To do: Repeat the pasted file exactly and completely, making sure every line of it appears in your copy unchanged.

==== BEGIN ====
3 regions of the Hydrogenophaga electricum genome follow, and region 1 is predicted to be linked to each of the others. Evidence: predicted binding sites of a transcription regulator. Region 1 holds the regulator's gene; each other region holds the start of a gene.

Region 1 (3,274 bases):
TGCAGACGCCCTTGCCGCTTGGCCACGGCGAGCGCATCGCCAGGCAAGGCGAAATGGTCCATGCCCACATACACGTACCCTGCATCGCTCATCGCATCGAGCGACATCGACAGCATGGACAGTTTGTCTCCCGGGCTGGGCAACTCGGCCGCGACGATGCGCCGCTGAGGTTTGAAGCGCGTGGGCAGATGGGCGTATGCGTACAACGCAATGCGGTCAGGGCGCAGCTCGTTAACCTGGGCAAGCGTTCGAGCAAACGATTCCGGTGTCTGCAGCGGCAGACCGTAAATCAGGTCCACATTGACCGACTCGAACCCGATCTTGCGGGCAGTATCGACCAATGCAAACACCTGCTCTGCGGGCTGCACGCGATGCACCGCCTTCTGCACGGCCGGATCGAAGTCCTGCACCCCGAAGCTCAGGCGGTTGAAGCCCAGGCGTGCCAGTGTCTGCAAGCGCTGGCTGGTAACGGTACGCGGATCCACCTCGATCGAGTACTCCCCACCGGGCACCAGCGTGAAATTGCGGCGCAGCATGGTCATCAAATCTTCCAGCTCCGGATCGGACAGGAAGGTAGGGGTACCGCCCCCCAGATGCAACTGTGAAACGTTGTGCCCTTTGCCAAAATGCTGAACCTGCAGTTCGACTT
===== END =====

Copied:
3 regions of the Hydrogenophaga electricum genome follow, and region 1 is predicted to be linked to each of the others. Evidence: predicted binding sites of a transcription regulator. Region 1 holds the regulator's gene; each other region holds the start of a gene.

Region 1 (3,274 bases):
TGCAGACGCCCTTGCCGCTTGGCCACGGCGAGCGCATCGCCAGGCAAGGCGAAATGGTCCATGCCCACATACACGTACCCTGCATCGCTCATCGCATCGAGCGACATCGACAGCATGGACAGTTTGTCTCCCGGGCTGGGCAACTCGGCCGCGACGATGCGCCGCTGAGGTTTGAAGCGCGTGGGCAGATGGGCGTATGCGTACAACGCAATGCGGTCAGGGCGCAGCTCGTTAACCTGGGCAAGCGTTCGAGCAAACGATTCCGGTGTCTGCAGCGGCAGACCGTAAATCAGGTCCACATTGACCGACTCGAACCCGATCTTGCGGGCAGTATCGACCAATGCAAACACCTGCTCTGCGGGCTGCACGCGATGCACCGCCTTCTGCACGGCCGGATCGAAGTCCTGCACCCCGAAGCTCAGGCGGTTGAAGCCCAGGCGTGCCAGTGTCTGCAAGCGCTGGCTGGTAACGGTACGCGGATCCACCTCGATCGAGTACTCCCCACCGGGCACCAGCGTGAAATTGCGGCGCAGCATGGTCATCAAATCTTCCAGCTCCGGATCGGACAGGAAGGTAGGGGTACCGCCCCCCAGATGCAACTGTGAAACGTTGTGCCCTTTGCCAAAATGCTGAACCTGCAGTTCGACTT